Flexible Learning and the Role of Tutoring

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Flexible learning has become increasingly popular in an age where time constraints such as family routines, work schedules and outside commitments affect a person’s ability to take on new leaning opportunities. Educational institutions have been offering flexible learning courses and conditions for several years in keeping with growing demand. Offering flexibility allows people to fit educational courses into their lives without major disruption.

What is flexible learning?

Flexible learning is centred on individualisation of learning conditions, systems and environment. By giving increased choices for the time, location, style and means by which learners access and undertake learning they are personalising the process to fit with their needs and lifestyle. The idea of flexible learning is to empower learners to undertake learning in a way which suits them. Traditional teacher-centred approaches in formal classroom environments at set times for pre-determined periods do not work for everyone, nor should they. Learning should be as individual as the person approaching it. Without personalising learning, essential information and skills can be lost.

What are the benefits?

  • Offers flexibility for individual learning styles; such as online, face-to-face, or in-field etc
  • Gives tangible control to individual learners for when, where and how
  • Allows for work-life-learning balance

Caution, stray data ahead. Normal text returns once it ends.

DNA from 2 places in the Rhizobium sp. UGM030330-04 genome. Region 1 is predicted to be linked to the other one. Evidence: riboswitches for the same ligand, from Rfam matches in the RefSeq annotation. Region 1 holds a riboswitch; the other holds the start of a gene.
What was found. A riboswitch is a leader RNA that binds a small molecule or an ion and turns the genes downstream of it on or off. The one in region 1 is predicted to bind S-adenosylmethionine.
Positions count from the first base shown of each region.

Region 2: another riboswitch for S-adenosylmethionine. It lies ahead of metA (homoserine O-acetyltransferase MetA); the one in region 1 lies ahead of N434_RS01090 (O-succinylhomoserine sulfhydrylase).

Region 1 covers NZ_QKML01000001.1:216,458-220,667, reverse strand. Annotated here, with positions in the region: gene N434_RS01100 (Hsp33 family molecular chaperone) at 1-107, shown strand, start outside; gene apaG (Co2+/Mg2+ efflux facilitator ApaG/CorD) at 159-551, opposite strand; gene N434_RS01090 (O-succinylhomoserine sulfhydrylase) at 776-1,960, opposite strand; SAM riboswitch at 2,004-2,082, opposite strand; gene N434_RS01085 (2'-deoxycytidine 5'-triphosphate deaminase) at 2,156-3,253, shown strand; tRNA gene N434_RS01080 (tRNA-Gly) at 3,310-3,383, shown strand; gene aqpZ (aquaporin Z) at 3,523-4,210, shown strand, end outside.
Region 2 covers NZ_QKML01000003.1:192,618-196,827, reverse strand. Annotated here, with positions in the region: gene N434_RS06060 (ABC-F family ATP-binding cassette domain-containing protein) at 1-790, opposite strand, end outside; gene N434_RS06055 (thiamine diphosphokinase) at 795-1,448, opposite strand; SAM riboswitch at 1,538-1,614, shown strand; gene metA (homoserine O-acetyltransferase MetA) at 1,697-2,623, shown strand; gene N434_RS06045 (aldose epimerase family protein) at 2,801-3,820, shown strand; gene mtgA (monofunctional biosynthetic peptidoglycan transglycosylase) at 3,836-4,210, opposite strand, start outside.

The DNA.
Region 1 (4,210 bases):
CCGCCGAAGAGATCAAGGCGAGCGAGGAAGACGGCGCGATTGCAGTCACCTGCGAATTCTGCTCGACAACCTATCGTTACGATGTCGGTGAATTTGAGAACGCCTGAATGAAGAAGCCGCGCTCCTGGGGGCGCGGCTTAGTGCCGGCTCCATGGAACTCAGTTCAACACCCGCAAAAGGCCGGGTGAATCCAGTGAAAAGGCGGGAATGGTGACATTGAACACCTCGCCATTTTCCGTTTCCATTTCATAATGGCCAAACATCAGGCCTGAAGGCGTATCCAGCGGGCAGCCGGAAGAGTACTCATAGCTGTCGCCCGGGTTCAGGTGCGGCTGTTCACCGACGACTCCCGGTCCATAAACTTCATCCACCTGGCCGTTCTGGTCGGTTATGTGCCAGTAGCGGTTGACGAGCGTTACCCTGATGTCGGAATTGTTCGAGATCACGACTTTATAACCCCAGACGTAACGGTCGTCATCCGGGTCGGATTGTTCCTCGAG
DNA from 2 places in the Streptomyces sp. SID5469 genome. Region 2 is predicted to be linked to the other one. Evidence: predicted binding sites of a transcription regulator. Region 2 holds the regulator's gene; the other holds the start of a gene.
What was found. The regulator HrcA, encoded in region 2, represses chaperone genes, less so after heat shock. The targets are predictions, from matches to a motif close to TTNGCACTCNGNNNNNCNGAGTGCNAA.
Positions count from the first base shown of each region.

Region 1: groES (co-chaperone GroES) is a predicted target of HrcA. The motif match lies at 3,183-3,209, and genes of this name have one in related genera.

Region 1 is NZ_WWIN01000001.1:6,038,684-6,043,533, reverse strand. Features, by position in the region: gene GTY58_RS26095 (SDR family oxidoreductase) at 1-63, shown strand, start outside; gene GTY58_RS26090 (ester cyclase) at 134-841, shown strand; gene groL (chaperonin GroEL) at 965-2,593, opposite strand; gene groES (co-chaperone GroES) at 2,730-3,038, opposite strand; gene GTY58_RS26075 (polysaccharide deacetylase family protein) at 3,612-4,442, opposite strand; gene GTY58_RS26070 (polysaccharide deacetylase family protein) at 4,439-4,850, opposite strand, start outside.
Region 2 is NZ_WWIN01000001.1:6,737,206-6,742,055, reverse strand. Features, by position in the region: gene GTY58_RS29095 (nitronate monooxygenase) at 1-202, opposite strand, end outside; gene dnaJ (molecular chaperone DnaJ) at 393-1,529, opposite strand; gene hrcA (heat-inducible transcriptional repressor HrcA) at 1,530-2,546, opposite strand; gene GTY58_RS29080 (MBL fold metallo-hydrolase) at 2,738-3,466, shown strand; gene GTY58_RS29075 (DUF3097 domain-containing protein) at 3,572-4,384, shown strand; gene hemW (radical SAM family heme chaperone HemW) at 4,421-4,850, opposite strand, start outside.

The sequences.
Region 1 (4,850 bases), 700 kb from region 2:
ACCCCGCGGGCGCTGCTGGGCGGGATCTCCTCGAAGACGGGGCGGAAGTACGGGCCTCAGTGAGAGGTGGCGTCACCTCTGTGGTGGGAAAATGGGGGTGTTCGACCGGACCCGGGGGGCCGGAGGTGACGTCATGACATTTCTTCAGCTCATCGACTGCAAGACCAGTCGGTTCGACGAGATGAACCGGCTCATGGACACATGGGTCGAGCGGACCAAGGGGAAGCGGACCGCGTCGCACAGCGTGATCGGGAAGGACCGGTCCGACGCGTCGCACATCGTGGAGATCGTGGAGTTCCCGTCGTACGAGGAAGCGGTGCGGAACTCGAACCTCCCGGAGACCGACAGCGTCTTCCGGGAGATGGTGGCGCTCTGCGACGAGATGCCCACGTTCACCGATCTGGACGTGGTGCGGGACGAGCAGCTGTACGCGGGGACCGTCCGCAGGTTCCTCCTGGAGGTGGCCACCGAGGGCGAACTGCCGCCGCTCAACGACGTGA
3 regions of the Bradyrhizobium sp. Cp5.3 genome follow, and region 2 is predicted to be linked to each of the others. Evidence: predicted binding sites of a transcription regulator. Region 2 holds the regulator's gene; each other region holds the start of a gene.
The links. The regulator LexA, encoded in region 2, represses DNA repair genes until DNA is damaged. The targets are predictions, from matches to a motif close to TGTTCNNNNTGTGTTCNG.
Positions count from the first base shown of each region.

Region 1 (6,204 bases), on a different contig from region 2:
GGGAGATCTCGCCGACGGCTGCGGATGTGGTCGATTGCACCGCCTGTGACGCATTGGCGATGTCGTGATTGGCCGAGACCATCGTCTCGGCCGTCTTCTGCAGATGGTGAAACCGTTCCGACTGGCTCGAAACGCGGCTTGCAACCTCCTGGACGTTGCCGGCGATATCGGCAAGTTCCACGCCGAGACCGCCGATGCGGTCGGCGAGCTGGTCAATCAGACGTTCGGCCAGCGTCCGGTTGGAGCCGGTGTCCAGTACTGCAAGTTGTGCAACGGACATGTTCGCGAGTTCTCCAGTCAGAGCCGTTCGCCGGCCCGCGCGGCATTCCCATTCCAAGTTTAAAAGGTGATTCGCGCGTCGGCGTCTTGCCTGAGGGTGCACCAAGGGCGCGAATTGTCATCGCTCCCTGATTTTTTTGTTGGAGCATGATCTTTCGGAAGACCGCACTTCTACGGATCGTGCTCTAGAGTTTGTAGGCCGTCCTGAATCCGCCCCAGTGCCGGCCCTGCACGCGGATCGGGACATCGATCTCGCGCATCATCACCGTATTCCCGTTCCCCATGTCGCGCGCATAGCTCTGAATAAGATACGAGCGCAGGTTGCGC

• Increases participation
  • Enhances business-led learning initiatives for employees
  • Builds engagement in course content by providing multiple ways to access information
  • Creates adaptable teachers and tutors who can respond to learners as individuals
  • Improves retention and engagement
  • Optimises financial investment

How can Tutoring support flexible learning?

The biggest focus for flexible learning is to take the traditional teacher-led dynamic out of the learning equation. Instead learners are given access to information in a variety of styles and formats to align with their individual learning needs. However, just because a learner has been given increased autonomy and power over their learning conditions does not mean they don’t require guidance. Tutoring is still a key component of flexible learning as tutoring is needed to help a student:

  • Reflect on what they have learnt
  • Guide them to new or diversified conclusions
  • Support them with their difficulties
  • Provide valuable feedback on progress
  • Offer solutions to problems
  • Suggest alternative information sources
  • Be a sounding board for ideas and conclusions
  • Grade, edit and appraise written assessment material

A tutor who understands a learner’s individual needs can help them create a personalised learning framework too. Through experienced assessment a tutor can advise a student on:

  • The best times to learn
  • Creating useful study timetables
  • Adopt successful study habits
  • Model information taking and dissemination
  • Suggest learning practices to suit learning strengths and minimise weaknesses

Flexible learning is a personal choice. If you are considering undertaking new learning opportunities inquire about the options available and be honest with yourself about how it will fit with your lifestyle, needs and abilities.

Find Out More

If you interested in finding out more about tutoring, flexible learning and how it could help you, please contact us.

     

Tutoring For Excellence was founded in 1996. We have always believed that the focused attention in a one-on-one environment empowers both student and tutor in a way that is not possible in the classroom.